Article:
The £15m (€17m) pay package for incoming Marks & Spencer boss Marc Bolland was today defended by the retailer’s current chief, Stuart Rose.
Mr Bolland, the former head of supermarket Morrisons joins M&S as chief executive on May 1, and will get £7.5m (€8.8m) in cash and shares to compensate for share schemes forfeited by leaving his old job.
But Rose told the Sunday Telegraph: “At the end of the day, if you’re looking to get the right level of people and that is the market rate, you have to pay the market rate.
“If you look around that is what big retailer players are being paid at the moment.”
Mr Bolland, who will be paid £975,000 (€1.1bn) in basic salary at M&S, will also receive a potential bonus worth 250% of salary and a one-off award of shares worth a mammoth 400% of basic pay.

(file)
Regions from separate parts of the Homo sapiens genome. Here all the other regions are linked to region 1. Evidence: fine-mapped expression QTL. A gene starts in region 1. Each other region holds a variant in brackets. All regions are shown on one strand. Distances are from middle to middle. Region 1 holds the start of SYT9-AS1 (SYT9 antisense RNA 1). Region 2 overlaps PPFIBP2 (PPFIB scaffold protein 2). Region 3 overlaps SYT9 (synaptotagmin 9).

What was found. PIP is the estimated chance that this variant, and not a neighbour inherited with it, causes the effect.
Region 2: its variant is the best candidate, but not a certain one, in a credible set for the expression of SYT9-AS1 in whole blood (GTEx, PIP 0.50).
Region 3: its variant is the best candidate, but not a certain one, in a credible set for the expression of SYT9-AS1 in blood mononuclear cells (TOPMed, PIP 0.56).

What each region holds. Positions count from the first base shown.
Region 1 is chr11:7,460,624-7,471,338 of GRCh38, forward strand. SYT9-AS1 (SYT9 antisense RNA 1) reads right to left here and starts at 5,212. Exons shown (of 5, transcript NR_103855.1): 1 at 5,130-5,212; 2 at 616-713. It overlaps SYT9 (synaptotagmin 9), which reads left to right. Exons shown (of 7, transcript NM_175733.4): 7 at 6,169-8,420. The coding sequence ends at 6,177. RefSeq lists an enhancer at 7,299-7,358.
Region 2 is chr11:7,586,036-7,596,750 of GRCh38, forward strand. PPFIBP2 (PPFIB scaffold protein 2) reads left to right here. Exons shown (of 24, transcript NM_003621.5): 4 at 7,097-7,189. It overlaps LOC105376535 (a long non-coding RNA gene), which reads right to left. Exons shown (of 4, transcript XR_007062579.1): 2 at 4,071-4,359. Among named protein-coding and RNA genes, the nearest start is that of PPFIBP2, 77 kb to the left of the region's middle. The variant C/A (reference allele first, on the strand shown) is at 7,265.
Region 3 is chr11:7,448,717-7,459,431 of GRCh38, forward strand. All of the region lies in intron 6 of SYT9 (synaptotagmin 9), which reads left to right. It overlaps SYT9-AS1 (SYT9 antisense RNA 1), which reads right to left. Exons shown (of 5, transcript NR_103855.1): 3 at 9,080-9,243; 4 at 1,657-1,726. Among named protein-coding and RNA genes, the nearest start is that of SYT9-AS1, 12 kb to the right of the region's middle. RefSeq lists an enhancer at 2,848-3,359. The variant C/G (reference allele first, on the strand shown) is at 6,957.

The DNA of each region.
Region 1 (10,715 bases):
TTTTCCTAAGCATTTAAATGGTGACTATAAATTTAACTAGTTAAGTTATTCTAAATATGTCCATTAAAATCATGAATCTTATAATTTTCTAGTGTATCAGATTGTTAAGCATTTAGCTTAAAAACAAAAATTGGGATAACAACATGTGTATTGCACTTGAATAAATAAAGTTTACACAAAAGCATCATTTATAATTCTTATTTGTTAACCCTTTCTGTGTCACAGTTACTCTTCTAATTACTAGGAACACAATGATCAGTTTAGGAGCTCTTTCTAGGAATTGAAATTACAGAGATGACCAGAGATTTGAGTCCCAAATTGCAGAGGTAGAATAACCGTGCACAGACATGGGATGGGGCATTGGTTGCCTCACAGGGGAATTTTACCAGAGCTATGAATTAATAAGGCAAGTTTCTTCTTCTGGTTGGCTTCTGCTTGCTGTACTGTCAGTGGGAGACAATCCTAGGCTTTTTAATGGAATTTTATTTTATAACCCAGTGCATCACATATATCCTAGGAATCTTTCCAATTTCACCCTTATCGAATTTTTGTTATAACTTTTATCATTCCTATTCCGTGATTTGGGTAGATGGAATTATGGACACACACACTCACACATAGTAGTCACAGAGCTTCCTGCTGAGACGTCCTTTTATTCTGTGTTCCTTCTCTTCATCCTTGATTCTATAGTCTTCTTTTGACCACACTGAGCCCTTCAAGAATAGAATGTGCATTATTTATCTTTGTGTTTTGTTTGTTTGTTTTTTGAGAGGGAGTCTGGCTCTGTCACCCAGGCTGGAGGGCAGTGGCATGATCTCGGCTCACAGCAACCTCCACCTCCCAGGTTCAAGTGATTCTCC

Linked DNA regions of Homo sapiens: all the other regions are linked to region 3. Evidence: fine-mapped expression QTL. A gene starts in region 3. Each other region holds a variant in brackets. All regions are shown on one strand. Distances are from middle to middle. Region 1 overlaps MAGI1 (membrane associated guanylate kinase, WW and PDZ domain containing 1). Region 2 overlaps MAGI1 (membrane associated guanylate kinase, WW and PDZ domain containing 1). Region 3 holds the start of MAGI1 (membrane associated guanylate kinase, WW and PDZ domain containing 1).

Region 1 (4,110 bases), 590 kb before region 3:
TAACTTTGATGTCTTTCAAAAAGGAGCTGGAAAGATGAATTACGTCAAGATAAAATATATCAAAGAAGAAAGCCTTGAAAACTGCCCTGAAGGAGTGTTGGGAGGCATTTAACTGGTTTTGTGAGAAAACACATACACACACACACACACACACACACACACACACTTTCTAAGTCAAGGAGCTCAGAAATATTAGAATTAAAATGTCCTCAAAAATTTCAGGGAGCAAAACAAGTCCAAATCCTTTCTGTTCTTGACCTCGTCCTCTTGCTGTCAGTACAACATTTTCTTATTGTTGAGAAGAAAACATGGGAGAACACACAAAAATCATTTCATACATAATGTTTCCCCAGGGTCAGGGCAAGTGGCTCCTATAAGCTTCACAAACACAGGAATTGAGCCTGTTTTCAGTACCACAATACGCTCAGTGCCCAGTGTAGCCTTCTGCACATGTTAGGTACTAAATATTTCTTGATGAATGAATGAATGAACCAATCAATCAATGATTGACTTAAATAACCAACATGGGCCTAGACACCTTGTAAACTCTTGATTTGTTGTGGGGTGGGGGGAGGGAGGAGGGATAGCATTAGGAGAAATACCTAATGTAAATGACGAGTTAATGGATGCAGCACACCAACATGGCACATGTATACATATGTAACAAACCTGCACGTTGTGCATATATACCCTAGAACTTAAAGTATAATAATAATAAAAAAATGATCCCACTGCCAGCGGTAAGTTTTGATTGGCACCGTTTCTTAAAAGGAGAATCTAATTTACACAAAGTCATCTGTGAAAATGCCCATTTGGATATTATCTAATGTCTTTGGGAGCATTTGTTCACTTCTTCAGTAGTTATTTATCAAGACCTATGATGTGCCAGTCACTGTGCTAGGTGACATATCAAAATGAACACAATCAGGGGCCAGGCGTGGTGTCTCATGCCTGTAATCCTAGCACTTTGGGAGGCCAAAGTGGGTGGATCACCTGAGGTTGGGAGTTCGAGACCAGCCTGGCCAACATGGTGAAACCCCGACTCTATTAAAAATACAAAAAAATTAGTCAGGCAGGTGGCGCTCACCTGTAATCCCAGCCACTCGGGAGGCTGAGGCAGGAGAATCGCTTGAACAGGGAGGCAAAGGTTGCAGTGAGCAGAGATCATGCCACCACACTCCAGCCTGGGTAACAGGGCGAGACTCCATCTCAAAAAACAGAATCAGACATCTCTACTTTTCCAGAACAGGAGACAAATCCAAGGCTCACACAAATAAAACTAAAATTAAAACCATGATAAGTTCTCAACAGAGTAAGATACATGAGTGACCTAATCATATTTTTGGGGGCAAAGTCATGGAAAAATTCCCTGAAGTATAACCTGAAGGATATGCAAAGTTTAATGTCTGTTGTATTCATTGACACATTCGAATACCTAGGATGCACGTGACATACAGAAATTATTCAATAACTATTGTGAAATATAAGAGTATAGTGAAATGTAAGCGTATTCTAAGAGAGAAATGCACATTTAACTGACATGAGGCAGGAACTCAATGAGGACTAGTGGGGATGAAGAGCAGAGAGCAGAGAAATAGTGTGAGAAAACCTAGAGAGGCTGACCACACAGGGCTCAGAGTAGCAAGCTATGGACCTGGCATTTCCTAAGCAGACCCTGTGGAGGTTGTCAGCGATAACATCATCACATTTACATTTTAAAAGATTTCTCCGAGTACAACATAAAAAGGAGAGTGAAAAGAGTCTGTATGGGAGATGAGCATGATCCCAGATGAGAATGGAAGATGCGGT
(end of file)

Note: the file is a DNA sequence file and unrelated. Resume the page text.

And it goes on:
Rose stressed that Mr Bolland would only gain the payouts if he beat City expectations, although he acknowledged that the issue of soaring executive pay was a “problem”.
“I recognise it’s a problem, but it’s not a Marks & Spencer problem, it’s an industry problem being created by what shareholders have been saying – keep these guys with skin in the game.”
Mr Bolland joined Morrisons from brewing group Heineken in 2006 as chief executive and has transformed the once-ailing chain into the fastest growing of the big four grocers.
Morrisons has named Dalton Philips, a former executive for US giant and ASDA owner Wal-Mart, as Mr Bolland’s replacement.
M&S’s incoming chief executive has been on gardening leave from Morrisons since early December and holding talks to negotiate an early departure.
He handed in his year’s notice in November to join M&S and end the group’s hunt for a successor to current chief executive and chairman Sir Stuart, who will stay on as part-time chairman.